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11-12-2015 | Original Article | Uitgave 2/2016

Cognitive Therapy and Research 2/2016

Negative Thoughts and Metacognitions in Anxious Children Following CBT

Tijdschrift:
Cognitive Therapy and Research > Uitgave 2/2016
Auteurs:
Nicoline Normann, Nicole Nadine Lønfeldt, Marie Louise Reinholdt-Dunne, Barbara Hoff Esbjørn

Abstract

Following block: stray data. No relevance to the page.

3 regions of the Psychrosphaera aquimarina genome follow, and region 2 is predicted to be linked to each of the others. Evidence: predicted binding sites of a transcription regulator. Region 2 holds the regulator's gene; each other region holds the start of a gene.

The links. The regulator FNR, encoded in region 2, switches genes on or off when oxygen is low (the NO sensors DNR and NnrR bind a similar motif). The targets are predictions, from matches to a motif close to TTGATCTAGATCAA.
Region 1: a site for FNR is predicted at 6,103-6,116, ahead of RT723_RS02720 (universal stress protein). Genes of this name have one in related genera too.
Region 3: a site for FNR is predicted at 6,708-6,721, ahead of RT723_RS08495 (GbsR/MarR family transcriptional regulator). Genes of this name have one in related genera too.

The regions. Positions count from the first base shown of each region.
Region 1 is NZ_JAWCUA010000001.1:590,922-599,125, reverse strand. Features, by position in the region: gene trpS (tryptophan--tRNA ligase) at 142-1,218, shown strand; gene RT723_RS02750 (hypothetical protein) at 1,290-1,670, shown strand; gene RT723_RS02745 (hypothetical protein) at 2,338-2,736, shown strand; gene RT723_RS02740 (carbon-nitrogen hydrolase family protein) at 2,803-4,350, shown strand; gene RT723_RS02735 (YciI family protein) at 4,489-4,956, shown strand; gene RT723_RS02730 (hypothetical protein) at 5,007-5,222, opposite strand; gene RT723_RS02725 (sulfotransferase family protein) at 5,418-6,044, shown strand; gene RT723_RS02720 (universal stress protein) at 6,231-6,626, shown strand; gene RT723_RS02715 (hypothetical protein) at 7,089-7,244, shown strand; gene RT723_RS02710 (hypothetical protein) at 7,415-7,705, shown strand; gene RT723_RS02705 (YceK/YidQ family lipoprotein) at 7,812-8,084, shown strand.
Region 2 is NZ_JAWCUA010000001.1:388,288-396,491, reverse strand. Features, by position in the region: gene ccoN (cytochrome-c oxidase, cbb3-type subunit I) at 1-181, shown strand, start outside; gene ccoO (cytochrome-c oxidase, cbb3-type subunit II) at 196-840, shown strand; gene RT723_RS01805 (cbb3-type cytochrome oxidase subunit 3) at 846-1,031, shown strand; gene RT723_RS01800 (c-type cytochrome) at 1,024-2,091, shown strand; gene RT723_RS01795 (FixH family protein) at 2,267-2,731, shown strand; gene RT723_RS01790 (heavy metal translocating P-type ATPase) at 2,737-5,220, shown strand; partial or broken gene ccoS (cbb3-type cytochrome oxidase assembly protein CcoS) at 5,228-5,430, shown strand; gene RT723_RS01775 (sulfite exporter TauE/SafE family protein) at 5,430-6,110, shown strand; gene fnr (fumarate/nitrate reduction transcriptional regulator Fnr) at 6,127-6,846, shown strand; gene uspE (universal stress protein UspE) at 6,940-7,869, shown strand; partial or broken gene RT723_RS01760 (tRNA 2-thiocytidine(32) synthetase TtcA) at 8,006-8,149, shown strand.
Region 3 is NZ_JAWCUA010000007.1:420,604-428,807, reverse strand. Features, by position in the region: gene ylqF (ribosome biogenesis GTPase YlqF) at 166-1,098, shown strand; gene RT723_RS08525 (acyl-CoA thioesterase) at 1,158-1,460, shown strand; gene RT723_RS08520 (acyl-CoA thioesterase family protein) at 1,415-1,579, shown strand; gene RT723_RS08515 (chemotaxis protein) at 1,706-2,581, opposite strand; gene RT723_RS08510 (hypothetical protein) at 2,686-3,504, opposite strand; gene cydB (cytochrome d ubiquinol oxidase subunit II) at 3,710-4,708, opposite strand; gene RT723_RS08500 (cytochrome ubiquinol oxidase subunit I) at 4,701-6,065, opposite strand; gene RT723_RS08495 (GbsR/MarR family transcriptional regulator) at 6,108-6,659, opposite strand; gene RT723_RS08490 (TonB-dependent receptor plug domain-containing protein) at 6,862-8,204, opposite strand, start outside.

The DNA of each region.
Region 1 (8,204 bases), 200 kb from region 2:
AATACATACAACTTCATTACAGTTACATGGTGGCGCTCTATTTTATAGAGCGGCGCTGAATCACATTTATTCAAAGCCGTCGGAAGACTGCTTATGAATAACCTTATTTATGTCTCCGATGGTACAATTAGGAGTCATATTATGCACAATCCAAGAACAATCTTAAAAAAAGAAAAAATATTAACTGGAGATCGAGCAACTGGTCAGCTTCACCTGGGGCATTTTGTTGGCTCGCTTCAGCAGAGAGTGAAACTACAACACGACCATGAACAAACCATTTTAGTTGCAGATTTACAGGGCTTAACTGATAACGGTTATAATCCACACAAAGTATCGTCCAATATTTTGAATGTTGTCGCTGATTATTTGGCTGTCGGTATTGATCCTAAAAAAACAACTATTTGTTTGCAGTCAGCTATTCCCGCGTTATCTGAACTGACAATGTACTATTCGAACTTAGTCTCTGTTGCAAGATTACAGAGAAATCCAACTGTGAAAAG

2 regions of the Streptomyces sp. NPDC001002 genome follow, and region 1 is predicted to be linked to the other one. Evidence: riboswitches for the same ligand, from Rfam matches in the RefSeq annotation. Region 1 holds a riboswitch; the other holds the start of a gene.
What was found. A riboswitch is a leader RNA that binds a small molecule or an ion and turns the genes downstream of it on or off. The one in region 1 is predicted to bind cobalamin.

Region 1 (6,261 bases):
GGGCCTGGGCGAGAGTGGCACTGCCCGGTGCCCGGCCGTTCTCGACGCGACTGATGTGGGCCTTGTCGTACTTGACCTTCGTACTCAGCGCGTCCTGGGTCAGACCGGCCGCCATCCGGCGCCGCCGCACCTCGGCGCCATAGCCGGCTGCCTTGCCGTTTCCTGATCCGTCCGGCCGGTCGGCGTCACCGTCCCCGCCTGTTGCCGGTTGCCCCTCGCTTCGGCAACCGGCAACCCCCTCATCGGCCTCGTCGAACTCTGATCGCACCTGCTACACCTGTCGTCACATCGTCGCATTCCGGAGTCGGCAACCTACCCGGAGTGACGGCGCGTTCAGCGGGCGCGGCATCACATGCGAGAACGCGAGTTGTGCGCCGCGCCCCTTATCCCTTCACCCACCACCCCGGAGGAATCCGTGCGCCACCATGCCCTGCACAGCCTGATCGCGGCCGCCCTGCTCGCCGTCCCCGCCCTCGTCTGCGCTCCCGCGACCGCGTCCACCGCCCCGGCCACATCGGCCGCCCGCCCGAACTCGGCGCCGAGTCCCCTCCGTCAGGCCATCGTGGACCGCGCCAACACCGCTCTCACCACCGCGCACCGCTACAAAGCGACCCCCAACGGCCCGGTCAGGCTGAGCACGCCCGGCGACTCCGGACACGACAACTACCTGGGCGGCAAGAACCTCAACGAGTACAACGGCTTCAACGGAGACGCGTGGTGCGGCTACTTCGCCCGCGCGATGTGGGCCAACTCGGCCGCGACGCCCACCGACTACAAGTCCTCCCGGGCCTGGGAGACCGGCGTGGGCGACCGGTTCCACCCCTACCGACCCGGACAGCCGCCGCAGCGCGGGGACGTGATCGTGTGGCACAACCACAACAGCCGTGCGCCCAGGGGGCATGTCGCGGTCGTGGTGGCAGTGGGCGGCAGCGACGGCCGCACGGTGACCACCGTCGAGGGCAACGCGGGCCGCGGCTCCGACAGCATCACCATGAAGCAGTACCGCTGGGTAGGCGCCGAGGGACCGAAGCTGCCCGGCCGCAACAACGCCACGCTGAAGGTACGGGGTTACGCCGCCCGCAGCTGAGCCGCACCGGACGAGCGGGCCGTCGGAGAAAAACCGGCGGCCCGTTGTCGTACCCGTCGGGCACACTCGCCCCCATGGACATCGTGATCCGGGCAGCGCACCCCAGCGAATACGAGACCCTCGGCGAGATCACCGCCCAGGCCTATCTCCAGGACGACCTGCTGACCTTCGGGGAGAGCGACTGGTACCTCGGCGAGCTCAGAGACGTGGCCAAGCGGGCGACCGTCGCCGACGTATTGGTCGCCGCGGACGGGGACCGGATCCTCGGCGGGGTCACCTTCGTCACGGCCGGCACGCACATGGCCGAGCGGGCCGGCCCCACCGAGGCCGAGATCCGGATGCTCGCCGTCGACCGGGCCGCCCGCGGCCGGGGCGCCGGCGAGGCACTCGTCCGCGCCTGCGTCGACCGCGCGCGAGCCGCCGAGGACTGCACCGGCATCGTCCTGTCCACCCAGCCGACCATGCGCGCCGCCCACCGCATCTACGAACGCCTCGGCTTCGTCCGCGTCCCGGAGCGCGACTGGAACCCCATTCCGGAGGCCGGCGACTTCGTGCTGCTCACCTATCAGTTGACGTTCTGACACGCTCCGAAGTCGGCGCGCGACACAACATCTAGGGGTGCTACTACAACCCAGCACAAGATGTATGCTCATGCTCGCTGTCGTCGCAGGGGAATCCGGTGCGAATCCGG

The purpose of this study was to evaluate reductions in negative automatic thoughts and metacognitive beliefs as predictors of treatment gains in CBT for childhood anxiety disorders. A sample of 44 clinically anxious children between 7 and 12 years of age, who underwent CBT, completed questionnaires assessing negative thinking, metacognitive beliefs and processes, and anxiety symptoms before, after, and 6 months following treatment. Results indicated that negative thoughts and metacognitions decreased equally during the treatment period. Furthermore, metacognitions continued to decrease during the posttreatment period. Negative thinking and metacognitions were both significant predictors of reductions in child-reported anxiety from pre- to posttreatment. For long-term anxiety changes, only decreases in negative thoughts were related to anxiety reduction. Mediation analysis showed that metacognitions partially mediated the relation between negative thinking and anxiety. The study supports negative automatic thoughts and metacognitive beliefs and processes as putative mediators of CBT.

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